Los Angeles City Council President Nury Martinez has proposed an end to the vaccine mandate, which would ease requirements for indoor establishments and outdoor events but still allow businesses to voluntarily require proof of vaccination.
The motion will be voted on Wednesday by the entire council and if passed, will be handed over to the city attorney to prepare a new ordinance. It will then return back to the council and go through a final vote.
The new proposal comes in alignment with the city and county progressing actions to relax COVID-related masking and vaccine-verifications requirements. Most notably, the mask mandate was recently ended and, after an initial delay, some students were allowed to return to their respective institutions without them as well.
At the University of Southern California, mask mandates were repealed on Monday, according to a message released by university Provost Charles Zukoski last Friday.
“Although we are following the CDC and Los Angeles County Department of Public Health in removing masking as a requirement, we want to be clear that masks will continue to be welcome on campus for all those who wish to continue taking extra precautions,” Zukoksi said. “According to the county’s guidelines, although masking is no longer required indoors, it remains strongly recommended.”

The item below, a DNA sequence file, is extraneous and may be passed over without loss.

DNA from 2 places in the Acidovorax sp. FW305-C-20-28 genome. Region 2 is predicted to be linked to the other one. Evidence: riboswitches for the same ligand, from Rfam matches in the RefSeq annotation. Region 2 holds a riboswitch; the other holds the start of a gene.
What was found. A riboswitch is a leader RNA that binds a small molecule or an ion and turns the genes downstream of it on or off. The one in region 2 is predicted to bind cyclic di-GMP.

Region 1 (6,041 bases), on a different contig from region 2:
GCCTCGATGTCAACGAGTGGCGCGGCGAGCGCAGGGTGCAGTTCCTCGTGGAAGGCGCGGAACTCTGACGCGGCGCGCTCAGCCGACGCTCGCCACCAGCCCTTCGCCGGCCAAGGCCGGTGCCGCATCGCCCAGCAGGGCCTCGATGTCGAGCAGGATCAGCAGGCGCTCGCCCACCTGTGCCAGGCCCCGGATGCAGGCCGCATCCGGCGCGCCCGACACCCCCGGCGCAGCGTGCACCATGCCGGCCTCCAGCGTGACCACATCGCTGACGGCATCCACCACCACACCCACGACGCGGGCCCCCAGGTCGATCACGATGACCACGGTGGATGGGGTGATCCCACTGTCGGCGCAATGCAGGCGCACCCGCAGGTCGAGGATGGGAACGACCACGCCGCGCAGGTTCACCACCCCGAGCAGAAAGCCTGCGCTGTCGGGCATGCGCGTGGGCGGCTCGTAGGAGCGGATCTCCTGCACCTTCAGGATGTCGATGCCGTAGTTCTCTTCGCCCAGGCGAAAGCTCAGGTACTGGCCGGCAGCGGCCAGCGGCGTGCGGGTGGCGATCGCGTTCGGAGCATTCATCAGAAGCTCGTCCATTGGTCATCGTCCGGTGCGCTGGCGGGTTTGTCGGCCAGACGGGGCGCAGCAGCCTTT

The city ordinance initially went into effect in early November and required people over the age of 12 to show proof of vaccination before entering indoor restaurants, entertainment facilities, and various city buildings. The same ordinance also required people to show their vaccination cards or a negative COVID-19 test prior to attending outdoor events accumulating more than 5,000 people.
An earlier mandate for city employees to receive COVID vaccination by Dec. 18 went into effect in August.
L.A. County recently dropped its requirement for proof of vaccination to be shown at indoor sections of bars, nightclubs, or large-scale outdoor events. However, indoor events with more than 1,000 people attending still require vaccination or a negative test. The same goes for those who work at health care or congregate-care facilities.
City News Service contributed to this report.
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